If you need to scan a large number of domains for a specific web app vulnerability, Dorkbot may be the tool for you. Dorkbot uses search engines to locate dorks and then scan potentially vulnerable apps with a scanner module.
This tool is useful if you're managing a large number of hosts and aren't sure what may be vulnerable and what may not. It's also useful if you're a black hat looking to compromise as many machines as possible in a short time, not that we condone any black hattery here.
Before we get started, I'd like to explain the concept of a dork a little bit further. Dorks are a way of using search engines to locate vulnerable web apps. If you're thinking "that's just Google hacking," you're correct. They are essentially the same thing, though Google hacking generally has fewer negative connotations.
Essentially, when we use dorks, the goal is to search out a vulnerable application and either note it or attempt to exploit it. The internet is a big place, and if an attacker's goal is simply to amass a collection of vulnerable machines, Google dorks are the first place to start.
This style of mass-vulnerability scanning is advantageous for a few reasons: Finding targets is easy, and the search engine does the work for you. Exploiting the targets is also easy. If you've done some research, you know exactly what vulnerability you are looking to exploit. This means you have the exploit code and you've tested it.
This makes the entire attack on the vulnerable host much easier. Rather than encountering a host and going through the entire methodology of an attacking something unknown, the vulnerable hosts, in this case, come to you.
With that covered, let's get started discovering with Dorkbot.
For this tutorial, I will be using Kali Linux, logged in as the root user. Before we get started, we should probably update our system. Run apt in your terminal emulator to do so with the following commands.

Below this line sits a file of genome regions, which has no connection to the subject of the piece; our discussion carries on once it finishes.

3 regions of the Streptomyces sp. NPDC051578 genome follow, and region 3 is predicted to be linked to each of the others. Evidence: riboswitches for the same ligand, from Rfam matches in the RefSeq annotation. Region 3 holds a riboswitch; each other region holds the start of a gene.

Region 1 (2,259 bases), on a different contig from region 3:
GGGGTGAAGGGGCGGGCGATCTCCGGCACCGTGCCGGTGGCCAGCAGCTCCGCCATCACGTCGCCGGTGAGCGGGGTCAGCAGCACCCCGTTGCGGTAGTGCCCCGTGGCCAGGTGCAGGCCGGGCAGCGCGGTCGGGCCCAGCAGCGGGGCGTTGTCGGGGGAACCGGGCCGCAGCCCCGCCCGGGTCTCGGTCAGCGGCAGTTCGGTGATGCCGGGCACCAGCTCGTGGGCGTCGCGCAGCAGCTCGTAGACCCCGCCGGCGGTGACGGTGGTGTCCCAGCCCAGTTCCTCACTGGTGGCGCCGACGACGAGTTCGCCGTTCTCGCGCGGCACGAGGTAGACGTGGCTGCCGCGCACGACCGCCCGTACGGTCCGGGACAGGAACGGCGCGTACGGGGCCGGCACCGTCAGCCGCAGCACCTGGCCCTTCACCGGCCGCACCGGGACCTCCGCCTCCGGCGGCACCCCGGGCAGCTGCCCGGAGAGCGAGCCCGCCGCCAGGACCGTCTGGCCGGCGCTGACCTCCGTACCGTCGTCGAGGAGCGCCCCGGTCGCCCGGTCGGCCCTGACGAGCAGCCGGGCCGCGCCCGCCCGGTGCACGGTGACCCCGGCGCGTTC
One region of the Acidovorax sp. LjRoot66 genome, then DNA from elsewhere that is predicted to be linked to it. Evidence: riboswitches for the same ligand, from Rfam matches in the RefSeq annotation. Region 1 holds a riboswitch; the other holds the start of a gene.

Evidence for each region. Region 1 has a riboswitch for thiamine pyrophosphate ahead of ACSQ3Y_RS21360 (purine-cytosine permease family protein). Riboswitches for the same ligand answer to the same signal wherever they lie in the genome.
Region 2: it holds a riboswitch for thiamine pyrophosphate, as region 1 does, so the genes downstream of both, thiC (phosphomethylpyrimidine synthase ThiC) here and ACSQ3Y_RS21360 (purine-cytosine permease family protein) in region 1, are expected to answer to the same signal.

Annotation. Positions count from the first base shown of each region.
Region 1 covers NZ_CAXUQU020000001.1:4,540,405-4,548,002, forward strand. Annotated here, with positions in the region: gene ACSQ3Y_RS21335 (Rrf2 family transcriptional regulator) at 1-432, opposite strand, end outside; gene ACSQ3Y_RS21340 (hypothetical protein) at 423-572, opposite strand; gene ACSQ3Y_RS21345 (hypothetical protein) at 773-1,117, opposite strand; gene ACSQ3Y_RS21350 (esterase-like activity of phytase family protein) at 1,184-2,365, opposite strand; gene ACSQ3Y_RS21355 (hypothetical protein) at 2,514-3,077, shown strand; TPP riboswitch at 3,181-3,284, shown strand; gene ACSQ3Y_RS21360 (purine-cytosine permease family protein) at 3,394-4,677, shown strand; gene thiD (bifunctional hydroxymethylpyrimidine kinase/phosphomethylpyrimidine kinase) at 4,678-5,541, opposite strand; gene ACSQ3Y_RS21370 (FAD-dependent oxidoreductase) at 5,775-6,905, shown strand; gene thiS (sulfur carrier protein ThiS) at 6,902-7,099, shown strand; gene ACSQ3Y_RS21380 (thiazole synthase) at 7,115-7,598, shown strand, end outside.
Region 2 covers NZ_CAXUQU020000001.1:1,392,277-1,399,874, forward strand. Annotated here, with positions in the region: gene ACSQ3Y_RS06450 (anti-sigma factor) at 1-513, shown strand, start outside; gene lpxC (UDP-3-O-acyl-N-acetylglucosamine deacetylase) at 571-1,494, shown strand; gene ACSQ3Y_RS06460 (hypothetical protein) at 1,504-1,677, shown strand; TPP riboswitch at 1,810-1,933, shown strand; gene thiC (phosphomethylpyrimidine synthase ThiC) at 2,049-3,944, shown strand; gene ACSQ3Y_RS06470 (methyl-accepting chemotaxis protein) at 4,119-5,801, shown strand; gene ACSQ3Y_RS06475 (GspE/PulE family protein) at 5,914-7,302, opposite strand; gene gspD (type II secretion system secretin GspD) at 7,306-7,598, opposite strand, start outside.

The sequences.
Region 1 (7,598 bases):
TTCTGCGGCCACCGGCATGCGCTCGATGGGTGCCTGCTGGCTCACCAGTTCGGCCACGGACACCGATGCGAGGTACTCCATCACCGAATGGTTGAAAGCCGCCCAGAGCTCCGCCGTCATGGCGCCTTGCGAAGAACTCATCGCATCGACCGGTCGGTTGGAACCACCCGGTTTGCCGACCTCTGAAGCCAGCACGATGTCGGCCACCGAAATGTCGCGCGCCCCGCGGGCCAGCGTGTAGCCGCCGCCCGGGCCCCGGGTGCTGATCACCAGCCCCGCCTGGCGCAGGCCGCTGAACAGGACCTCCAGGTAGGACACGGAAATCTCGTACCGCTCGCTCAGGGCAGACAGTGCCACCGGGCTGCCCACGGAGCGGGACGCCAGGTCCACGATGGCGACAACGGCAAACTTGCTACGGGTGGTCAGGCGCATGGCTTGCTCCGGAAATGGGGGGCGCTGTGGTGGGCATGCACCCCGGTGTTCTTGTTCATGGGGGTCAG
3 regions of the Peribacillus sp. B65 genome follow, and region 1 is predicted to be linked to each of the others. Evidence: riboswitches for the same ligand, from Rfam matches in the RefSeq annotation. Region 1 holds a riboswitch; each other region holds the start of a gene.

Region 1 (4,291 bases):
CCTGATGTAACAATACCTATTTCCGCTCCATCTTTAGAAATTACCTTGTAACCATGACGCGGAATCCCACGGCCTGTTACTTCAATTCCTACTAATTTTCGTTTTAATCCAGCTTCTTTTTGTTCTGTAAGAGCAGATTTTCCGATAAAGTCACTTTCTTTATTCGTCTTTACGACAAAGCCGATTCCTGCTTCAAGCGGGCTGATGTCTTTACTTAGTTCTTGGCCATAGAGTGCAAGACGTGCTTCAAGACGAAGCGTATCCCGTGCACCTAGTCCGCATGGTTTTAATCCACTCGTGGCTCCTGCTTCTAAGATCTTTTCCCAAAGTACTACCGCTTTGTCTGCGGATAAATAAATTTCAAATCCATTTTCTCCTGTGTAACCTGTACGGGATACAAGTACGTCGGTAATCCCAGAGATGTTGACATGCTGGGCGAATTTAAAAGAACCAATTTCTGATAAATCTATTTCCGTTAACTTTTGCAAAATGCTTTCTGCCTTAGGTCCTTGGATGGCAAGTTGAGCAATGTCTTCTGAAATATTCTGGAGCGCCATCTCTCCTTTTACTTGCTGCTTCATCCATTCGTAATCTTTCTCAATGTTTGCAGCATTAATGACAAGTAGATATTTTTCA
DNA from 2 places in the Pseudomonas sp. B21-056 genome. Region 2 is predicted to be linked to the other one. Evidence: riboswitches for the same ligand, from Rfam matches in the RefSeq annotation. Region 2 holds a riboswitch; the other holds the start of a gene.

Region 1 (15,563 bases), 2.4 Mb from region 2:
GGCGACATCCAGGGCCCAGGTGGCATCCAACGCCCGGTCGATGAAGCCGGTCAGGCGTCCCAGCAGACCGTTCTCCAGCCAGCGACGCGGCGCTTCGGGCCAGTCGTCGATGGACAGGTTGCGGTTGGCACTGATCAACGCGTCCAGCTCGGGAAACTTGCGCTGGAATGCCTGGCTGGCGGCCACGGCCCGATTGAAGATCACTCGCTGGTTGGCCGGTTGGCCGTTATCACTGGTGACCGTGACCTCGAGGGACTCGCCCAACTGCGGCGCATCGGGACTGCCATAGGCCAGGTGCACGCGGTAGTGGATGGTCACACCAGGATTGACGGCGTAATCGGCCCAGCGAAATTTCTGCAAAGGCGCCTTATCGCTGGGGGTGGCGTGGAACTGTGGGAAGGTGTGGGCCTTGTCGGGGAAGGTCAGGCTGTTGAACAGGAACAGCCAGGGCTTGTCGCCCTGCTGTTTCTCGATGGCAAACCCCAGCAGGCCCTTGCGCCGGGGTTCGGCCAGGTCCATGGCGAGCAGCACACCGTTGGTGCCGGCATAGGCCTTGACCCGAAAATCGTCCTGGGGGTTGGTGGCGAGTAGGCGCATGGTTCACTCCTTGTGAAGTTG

apt update && apt upgrade
Once that command completes, we can start installing Dorkbot. The first thing to do is pull the repository off of GitHub, using git in your favorite terminal emulator.
git clone https://github.com/utiso/dorkbot; cd dorkbot
Next, you will need to download and install dependencies. The first of these is PhantomJS. We will download and extract it into the dorkbot/tools directory, and then rename the extracted folder to "phantomjs" with the following commands.
tar vxjf phantomjs-2.1.1-linux-x86_64.tar.bz2
mv phantomjs-2.1.1-linux-x86_64 phantomjs
The URL in the wget command may change as PhantomJS is updated, you can always check the PhantomJS site for the most recent URL. The tar command extracts the PhantomJS archive, then we rename the directory with the "mv" command so that Dorkbot can find the tool. Lastly, we remove the archive.
The next dependency that needs to be resolved is our scanner module. Dorkbot works with two different scanner modules, Arachni and Wapiti. You will need to select one of these to use as your scanner. After testing with Wapiti, I found that it threw errors, so I settled on Arachni. To install it, run the following in a terminal window.
tar xzf arachni-1.5.1-0.5.12-linux-x86_64.tar.gz
In the next portion of this setup, we need to create a Google custom search engine. Dorkbot uses the custom search engine to locate potentially vulnerable web applications.
You will need a Google account for this step. To get started, click on the "Sign in to Custom Search Engine" button. You will be prompted to enter your credentials.
In order to get be able to search the entire web, we're going to have to do a bit of additional configuration on this custom search engine. First, we enter "example.com" in the Sites to search field. Then, we click the "Create" button to continue.
We're not done yet! This engine will only search within example.com, which isn't very useful to us. We need to change the engine to search the entire web.